More important, perhaps, the continuity reflects what James Caron has identified as the parallel and sometimes overlapping modes of the public sphere and its comic counterpart, which mimics political speech but does not sincerely engage in political action (Caron 2021b). Thus, Pat Paulsen could continue spoof campaigns, but not real ones, for years after the FEC ruled against him; likewise, Colbert’s FEC-authorized super PAC could attack real candidates across his satire’s eighteen-month run, yet his spoof campaign quickly ran aground. But the movement of Brother Jonathan campaigns from entertainment media into the political sphere coincides with the rise of embodied media—film, radio, television, and their online counterparts—and the corresponding decline of print. The spoof campaign featuring film and radio star Will Rogers began in a humor magazine, but moved into radio by the end, inaugurating a process that would facilitate Ronald Reagan’s and Donald Trump’s career changes as well as spoof campaigns by Paulsen and Colbert. Like the phenomenon of parasocial relationships between fans and media characters, the rise in ratings for Trump’s reality show, The Apprentice, whenever he mentioned the possibility of a presidential run documents points to how audiovisual media blur the difference between reality and imitative fictions, life and art (Peters and Stelter 2011).

In that context, Trump’s very real candidacy points to several conclusions regarding the significance of spoof campaigns. Chief among them is that humor draws its meanings and energy from the values that people crave and condemn. Brother Jonathan campaigns make clear that voters crave the old-time American promise that the government belongs to ordinary folks; they reject claims to authority by social elites or technocratic experts, whom they see as inherently corrupt—an aristocracy to be overthrown. They thereby value outsiders over insiders, instinct over education, authenticity over polish, plain talk to nuance. Mock candidates’ foolishness expresses fatigue, if not despair, over the status quo: what is ineptitude, the jokes suggest, in light of the other options? Moreover, the history outlined here, a gradual merger of aesthetic joking about politics and satiric intervention in it, together with the outpouring of comic ridicule and invective against Trump since 2015, suggests that the impulse for satire rises as faith in direct political agency declines. Like all communication, humor and satire are symbolic action. Satire has thrived since the millennium, which began with Bush v. Gore, the Supreme Court’s foreclosure of the 2000 presidential vote count. Since then, faith in the U.S. political system and voting has declined, most notably in Trump’s insistence that voter fraud cost him the popular vote in both 2016 and 2020, but also in the contrast between federal and state election results: Republicans have lost the popular vote all but one presidential election since 1992 even as gerrymandering and voting restrictions have engineered big GOP wins in many states. People who have real political power or influence do not need satire, which is a symbolic weapon for asymmetrical struggle. Satiractivism engages directly in the public sphere, but humor’s inherent insincerity limits its impact. Satire aims to destabilize and de-legitimize those in power: it undermines their dignity, credibility, and morality by challenging their motives, values, and acts. Satire is thus inherently negative. Positive political prescriptions—that is, advocacy—can be offered sincerely and usually are, but without the leavening, distracting, or distorting effects of humor they also lose humor’s aesthetic pleasures along with the mnemonics of the negative that reward attention. The Janus joke solves this problem, as spoof campaigns show, by offering a solution, albeit a comic, insincere one: elect Brother Jonathan, the post-Revolutionary citizen. One can enjoy the creativity of satire in all seasons, but it gains maximum traction when political channels seem closed to dissent. Emily Nussbaum (2017) missed a key detail in her otherwise excellent 2017 analysis of how “jokes won the election” for Donald Trump by creating an asymmetrical rhetorical environment in which humor defanged both opponents and journalists. His candidacy was a joke before he ran. But the joke was not on him.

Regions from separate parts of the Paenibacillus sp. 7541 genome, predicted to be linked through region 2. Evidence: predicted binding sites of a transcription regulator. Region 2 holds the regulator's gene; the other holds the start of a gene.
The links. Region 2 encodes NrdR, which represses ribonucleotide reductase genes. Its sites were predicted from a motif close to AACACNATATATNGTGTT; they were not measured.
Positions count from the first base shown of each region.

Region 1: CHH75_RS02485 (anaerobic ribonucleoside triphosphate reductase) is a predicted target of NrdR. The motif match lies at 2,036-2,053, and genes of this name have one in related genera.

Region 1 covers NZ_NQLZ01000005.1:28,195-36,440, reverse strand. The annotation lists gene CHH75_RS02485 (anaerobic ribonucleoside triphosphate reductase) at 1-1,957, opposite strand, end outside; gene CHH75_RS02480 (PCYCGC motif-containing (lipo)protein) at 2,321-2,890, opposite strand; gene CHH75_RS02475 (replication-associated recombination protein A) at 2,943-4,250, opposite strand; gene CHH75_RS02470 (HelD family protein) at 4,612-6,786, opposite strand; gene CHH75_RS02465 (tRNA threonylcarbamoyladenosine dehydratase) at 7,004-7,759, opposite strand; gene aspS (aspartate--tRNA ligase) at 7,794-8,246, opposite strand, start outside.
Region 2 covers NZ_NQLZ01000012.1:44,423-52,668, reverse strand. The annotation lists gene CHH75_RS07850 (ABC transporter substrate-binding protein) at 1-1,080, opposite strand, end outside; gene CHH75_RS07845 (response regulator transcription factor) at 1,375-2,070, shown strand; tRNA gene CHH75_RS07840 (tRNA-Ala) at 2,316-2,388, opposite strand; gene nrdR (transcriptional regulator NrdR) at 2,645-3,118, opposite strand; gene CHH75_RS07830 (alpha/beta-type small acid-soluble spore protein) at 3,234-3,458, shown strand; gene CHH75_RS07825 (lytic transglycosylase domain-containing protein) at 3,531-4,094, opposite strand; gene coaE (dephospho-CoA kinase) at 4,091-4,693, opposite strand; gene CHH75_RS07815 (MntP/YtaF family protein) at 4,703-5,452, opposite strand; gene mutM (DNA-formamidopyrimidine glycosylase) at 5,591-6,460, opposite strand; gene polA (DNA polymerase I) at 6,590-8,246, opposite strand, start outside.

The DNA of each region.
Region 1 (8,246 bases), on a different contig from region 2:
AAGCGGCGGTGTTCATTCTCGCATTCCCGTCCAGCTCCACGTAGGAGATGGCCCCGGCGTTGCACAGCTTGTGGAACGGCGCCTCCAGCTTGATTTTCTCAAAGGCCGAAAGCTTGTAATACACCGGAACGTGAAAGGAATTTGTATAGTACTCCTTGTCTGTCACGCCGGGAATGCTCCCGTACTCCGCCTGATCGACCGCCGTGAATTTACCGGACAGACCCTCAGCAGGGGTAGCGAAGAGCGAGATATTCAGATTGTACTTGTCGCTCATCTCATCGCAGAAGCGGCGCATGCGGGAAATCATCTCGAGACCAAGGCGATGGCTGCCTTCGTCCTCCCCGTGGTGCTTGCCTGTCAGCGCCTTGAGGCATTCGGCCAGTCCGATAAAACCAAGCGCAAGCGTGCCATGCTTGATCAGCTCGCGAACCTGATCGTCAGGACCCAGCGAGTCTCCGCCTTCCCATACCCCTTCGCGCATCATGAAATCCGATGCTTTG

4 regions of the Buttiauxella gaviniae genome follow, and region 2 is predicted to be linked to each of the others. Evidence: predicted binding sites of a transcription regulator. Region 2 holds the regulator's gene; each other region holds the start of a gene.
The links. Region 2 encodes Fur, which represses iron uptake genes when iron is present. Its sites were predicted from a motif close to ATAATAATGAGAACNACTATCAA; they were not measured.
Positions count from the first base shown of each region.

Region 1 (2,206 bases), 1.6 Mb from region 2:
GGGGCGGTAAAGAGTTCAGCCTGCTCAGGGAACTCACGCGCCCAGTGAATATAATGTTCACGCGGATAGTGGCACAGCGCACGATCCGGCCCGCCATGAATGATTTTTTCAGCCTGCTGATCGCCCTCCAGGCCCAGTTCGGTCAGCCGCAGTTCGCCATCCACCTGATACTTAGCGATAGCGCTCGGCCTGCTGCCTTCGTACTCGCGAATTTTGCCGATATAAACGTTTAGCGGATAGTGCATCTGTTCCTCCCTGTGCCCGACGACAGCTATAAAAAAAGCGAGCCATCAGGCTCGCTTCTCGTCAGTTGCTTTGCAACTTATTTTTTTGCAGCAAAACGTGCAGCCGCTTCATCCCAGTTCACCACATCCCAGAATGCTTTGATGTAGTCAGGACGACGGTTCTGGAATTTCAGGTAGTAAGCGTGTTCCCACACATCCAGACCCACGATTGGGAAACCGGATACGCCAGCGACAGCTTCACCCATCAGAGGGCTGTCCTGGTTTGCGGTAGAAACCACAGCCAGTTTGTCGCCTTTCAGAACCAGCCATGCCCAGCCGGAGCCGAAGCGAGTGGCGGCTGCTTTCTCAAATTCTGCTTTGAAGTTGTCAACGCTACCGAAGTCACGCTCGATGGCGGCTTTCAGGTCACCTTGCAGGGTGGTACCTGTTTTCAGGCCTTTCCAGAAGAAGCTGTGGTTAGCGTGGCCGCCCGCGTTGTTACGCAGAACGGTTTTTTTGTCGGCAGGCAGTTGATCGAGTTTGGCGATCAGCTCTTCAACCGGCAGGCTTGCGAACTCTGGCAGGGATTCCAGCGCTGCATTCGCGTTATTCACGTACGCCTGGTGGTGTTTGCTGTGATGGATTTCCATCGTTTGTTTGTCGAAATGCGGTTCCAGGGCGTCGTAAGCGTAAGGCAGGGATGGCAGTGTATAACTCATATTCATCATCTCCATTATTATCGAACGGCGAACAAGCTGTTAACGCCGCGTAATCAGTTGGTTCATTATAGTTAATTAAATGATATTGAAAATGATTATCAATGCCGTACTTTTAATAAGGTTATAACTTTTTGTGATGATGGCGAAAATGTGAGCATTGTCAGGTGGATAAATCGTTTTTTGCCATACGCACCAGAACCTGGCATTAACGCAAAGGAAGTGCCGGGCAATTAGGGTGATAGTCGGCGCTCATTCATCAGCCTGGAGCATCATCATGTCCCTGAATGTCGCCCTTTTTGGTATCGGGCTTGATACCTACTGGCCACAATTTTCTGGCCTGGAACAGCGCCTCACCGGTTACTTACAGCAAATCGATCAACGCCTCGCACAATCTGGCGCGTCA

Works Cited



1 In 2022, the eligible US electorate consists of all native born and naturalized citizens over the age of 18 who have registered to vote in their local jurisdiction, but some states have enacted various limitations for convicted felons, both during and after incarceration. The Fourteenth Amendment (ratified 1868) and Nineteenth Amendment (ratified 1920) established the citizenship and voting rights of formerly enslaved Americans and women, respectively.